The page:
I AGREE with Countryfile presenter Tom Heap that schoolchildren should visit abattoirs to gain a fuller understanding of where their food comes from.

Heap has called for greater transparency of food production practices to increase awareness of animal welfare. He even suggests that each stage of food production could be filmed on webcam.

Writing in this week’s Radio Times Magazine, he said: “I honestly believe that slaughterhouses, intensive chicken barns or crowded pig pens should be open to the public eye. Schools should be encouraged to visit as part of the curriculum.”

He adds: “Much of the farming industry is nervous about letting the cameras in. I’m not saying they have something to hide, but they seem to believe the consumer would rather not know. For me, secrecy breeds malpractice inside and, frequently unjustified, suspicion on the outside.”

While not everyone cares about the welfare of the animal that ends up on their plate, there are many meat-eaters who do care. For increasing numbers of consumers, food provenance is important. Today’s restaurants expect diners to take an interest in where the vegetables are grown, the meat is farmed or the fish is caught. Many shoppers are keen to trace the source of food they buy. And farm to fork issues should be part of education too.

Greater transparency of farming processes would allow the public to see how meat is produced, and raise awareness of some methods many would prefer not to think about.

I gave up meat when I was 18 because I was disturbed by the idea of intensive farming. I felt it was an unnatural way to produce meat, and a barbaric way to treat animals. I didn’t want to be part of that and I stopped eating meat overnight. I haven’t eaten it since and, over three decades later, I still feel the same about battery farming. I believe animals should be treated humanely before they are slaughtered.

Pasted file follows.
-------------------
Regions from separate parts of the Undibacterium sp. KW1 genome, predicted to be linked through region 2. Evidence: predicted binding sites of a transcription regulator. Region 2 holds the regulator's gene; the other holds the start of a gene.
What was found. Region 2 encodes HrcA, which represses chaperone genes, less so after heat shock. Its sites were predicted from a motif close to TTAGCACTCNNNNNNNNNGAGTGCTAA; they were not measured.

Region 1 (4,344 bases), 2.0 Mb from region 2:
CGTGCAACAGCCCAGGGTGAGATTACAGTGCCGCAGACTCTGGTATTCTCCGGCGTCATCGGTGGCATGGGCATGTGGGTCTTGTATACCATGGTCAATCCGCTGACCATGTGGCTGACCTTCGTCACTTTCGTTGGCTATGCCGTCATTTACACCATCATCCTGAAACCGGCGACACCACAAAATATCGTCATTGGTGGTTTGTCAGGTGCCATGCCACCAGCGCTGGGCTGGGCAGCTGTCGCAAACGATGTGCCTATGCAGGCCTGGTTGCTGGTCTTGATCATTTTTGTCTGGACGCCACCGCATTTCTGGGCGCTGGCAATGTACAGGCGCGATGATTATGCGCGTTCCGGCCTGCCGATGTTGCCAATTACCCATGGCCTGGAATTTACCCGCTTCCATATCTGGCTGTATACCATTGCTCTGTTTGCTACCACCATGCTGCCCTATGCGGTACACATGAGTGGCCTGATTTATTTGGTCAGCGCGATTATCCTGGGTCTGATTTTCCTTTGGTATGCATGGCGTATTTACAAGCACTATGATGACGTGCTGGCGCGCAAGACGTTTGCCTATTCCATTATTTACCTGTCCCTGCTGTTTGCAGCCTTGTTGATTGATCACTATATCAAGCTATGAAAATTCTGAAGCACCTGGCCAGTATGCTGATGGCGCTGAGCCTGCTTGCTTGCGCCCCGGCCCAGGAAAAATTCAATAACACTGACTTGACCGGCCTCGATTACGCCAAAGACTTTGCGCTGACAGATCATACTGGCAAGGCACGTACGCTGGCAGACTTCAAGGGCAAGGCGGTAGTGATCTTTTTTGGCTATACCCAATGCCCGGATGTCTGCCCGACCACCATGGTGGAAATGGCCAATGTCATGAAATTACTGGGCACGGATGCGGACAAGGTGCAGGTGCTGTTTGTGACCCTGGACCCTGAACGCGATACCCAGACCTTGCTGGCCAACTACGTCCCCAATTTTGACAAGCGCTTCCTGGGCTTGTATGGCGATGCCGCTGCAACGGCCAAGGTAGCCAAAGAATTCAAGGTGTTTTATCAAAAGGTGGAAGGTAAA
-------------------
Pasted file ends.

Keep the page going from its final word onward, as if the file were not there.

If people want to eat meat, that’s up to them. But it doesn’t start off neatly wrapped in plastic in the supermarket, or covered in ketchup in a fast food carton. It starts as a living, breathing animal; which is something that’s easy to lose sight of.

Countryfile shouldn’t be afraid to cover the issue, despite its early Sunday evening timeslot.

As Tom Heap said: “While taking care not to offend gratuitously, Countryfile - like the countryside - is not a ‘safe space’ and we shouldn’t hide or gloss any uncomfortable truths.”

* No binge-watching for me

WE have so much at our fingertips now, it’s easy to forget a time when it wasn’t so. ‘On demand’ has radically changed the way we watch television - no longer do we have to wait a week for the next episode of a gripping drama or a must-see sitcom. We can get it straight away, with a flick of the remote. And box set culture has made it perfectly acceptable to sit through even an entire series in one go.

I don’t see the appeal of binge-watching. I recently got into Grey’s Anatomy (I know - I’m 15 series behind) but I only watch one episode at a time, even though the next one is already downloading, beckoning me in.

Block viewing is greedy. People no longer wait, which is a shame because there’s a pleasure to be had in looking forward to weekly instalments. I still have fond memories of watching Tenko on Thursday evenings with my mum.

As a fan of US family drama This is Us, I was thrilled that Season 2 was back on telly last night. For the next three months, it’s going to be my Wednesday night treat. Bliss.

* Baggy, a bit loose at the seams...and much loved

FAREWELL to Peter Firmin, the man who gave us the "old, saggy cloth cat" I have adored since childhood.

The creator of TV favourites Bagpuss and The Clangers brought joy to generations of children with his skilfully-crafted sets and characters. Some of my earliest memories are of those quirky, gentle programmes, with Oliver Postgate's soothing narration. The Clangers remain on their 'small blue planet not far from Earth', and Bagpuss still lies in Emily's shop window. And they will forever have a place in my heart.

* About time TV dramas highlighted homelessness

I HAVE often thought that homelessness would be a meaty issue for a TV drama to tackle.

Now Coronation Street is doing just that. One of its most popular characters, Sean Tully, ends up sleeping on the streets, after losing his job and home. Actor Antony Cotton, who plays Sean, says: "The one thing I hope people will take from it is it can happen to anyone."

It's easy to walk past people lying in shop doorways, without giving a second thought to the downward spiral that led them there. Often it's just a few steps between having a comfortable home, a decent job and a stable relationship to losing all three, in swift succession, and becoming a rough sleeper.

Homelessness really can happen to anyone. Even Corrie's happy-go-lucky Sean.